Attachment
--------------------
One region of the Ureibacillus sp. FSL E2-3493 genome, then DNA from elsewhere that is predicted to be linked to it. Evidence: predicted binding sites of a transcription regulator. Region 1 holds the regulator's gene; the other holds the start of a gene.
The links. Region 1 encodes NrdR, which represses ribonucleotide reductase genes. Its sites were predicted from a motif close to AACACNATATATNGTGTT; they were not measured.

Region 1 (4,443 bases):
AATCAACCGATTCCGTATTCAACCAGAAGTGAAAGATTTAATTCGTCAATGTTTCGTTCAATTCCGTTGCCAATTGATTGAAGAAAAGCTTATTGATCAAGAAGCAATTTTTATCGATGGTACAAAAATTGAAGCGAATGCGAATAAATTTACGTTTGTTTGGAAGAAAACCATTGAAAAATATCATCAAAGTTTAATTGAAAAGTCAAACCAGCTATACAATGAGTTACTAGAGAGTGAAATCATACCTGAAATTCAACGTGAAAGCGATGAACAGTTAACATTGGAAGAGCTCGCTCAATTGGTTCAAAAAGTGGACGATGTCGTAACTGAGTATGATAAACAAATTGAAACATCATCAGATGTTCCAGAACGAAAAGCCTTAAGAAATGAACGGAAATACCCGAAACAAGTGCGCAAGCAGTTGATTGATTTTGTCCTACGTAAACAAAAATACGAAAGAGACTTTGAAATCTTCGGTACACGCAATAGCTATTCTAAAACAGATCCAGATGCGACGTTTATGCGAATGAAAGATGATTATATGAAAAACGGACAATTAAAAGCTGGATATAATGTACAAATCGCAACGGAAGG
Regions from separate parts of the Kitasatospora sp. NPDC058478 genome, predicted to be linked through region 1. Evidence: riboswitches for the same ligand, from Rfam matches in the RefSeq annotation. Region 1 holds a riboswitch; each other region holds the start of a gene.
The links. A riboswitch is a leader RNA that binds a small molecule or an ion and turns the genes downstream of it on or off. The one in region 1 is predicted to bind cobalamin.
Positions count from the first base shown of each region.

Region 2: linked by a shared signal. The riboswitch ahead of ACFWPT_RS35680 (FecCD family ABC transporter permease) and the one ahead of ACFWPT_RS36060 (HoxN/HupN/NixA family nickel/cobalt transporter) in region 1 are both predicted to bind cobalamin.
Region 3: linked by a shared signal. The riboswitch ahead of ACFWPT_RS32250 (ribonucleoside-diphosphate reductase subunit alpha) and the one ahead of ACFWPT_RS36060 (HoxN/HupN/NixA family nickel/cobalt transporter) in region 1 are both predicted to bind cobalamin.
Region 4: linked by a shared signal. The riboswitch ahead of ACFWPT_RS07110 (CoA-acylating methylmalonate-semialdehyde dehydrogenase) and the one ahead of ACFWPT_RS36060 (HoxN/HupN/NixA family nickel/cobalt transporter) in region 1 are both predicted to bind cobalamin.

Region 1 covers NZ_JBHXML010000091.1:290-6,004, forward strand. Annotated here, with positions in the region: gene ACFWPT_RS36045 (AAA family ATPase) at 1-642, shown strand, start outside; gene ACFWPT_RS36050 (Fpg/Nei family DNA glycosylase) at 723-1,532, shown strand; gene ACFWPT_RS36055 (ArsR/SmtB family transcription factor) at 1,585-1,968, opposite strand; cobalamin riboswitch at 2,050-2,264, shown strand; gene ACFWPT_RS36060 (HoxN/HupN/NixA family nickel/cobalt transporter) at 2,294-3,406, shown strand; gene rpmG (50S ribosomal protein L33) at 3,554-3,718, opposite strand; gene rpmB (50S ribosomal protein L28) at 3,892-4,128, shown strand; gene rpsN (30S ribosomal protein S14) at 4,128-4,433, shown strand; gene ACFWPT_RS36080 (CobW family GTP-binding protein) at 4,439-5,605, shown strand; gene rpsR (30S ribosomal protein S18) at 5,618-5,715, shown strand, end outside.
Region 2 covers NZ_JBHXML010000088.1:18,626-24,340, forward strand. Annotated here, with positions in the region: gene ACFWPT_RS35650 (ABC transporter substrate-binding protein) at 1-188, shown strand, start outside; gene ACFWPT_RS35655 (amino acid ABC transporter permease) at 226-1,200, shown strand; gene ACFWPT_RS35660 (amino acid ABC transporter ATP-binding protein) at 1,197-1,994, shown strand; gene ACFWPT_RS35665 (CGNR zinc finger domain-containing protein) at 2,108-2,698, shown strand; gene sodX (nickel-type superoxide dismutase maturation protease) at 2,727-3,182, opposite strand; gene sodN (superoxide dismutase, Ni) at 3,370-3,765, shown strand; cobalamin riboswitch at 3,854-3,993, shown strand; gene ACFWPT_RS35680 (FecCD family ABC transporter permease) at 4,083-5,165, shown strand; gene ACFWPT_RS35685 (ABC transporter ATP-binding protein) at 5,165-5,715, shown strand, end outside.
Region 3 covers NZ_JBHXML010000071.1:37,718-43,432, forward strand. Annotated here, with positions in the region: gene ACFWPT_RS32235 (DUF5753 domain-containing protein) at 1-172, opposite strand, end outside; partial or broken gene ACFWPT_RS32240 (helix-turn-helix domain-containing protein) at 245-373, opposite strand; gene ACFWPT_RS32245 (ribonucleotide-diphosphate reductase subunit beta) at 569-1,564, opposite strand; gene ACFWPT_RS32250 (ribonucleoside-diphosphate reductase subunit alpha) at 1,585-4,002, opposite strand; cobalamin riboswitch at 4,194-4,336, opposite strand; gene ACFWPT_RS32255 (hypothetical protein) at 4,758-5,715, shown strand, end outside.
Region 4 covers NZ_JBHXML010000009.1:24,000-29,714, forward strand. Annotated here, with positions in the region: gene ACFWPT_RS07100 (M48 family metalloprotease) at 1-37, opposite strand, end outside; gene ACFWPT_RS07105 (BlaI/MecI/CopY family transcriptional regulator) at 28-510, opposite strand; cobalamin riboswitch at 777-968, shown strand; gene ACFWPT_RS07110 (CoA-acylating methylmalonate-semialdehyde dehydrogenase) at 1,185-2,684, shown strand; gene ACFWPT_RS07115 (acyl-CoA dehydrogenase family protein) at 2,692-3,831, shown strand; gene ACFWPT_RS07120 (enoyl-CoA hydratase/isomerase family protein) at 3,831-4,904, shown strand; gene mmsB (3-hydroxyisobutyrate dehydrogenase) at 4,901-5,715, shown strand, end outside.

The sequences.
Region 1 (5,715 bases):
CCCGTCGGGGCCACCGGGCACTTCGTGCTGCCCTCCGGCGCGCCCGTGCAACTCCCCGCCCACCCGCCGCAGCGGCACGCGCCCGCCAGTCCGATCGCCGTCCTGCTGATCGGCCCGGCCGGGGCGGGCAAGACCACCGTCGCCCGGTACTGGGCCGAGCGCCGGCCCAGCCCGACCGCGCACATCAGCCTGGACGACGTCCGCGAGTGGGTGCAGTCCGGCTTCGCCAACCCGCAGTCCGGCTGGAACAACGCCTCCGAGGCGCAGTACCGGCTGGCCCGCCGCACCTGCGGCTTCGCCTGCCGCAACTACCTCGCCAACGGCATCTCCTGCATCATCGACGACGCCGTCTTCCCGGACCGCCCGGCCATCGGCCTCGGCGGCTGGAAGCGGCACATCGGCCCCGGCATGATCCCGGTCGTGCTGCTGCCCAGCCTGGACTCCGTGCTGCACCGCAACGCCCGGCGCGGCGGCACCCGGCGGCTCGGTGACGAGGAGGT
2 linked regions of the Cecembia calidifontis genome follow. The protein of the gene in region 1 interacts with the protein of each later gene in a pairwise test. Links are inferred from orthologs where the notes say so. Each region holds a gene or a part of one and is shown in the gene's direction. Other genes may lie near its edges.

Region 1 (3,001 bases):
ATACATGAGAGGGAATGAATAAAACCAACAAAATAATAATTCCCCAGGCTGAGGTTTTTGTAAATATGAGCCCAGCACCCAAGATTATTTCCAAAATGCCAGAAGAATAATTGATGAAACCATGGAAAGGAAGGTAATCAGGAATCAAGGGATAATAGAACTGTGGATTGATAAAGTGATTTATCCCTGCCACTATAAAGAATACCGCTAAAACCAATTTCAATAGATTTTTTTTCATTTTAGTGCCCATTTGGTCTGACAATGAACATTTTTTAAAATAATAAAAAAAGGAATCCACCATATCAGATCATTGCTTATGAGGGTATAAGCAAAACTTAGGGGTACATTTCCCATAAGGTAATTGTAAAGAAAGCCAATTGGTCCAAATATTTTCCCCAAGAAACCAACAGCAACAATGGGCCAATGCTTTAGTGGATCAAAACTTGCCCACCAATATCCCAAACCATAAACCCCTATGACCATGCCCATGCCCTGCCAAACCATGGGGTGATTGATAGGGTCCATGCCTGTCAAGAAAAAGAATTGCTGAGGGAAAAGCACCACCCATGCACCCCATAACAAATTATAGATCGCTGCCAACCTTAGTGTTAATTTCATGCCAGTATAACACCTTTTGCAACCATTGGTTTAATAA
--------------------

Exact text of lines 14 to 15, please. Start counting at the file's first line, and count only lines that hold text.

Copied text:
Region 4 covers NZ_JBHXML010000009.1:24,000-29,714, forward strand. Annotated here, with positions in the region: gene ACFWPT_RS07100 (M48 family metalloprotease) at 1-37, opposite strand, end outside; gene ACFWPT_RS07105 (BlaI/MecI/CopY family transcriptional regulator) at 28-510, opposite strand; cobalamin riboswitch at 777-968, shown strand; gene ACFWPT_RS07110 (CoA-acylating methylmalonate-semialdehyde dehydrogenase) at 1,185-2,684, shown strand; gene ACFWPT_RS07115 (acyl-CoA dehydrogenase family protein) at 2,692-3,831, shown strand; gene ACFWPT_RS07120 (enoyl-CoA hydratase/isomerase family protein) at 3,831-4,904, shown strand; gene mmsB (3-hydroxyisobutyrate dehydrogenase) at 4,901-5,715, shown strand, end outside.

The sequences.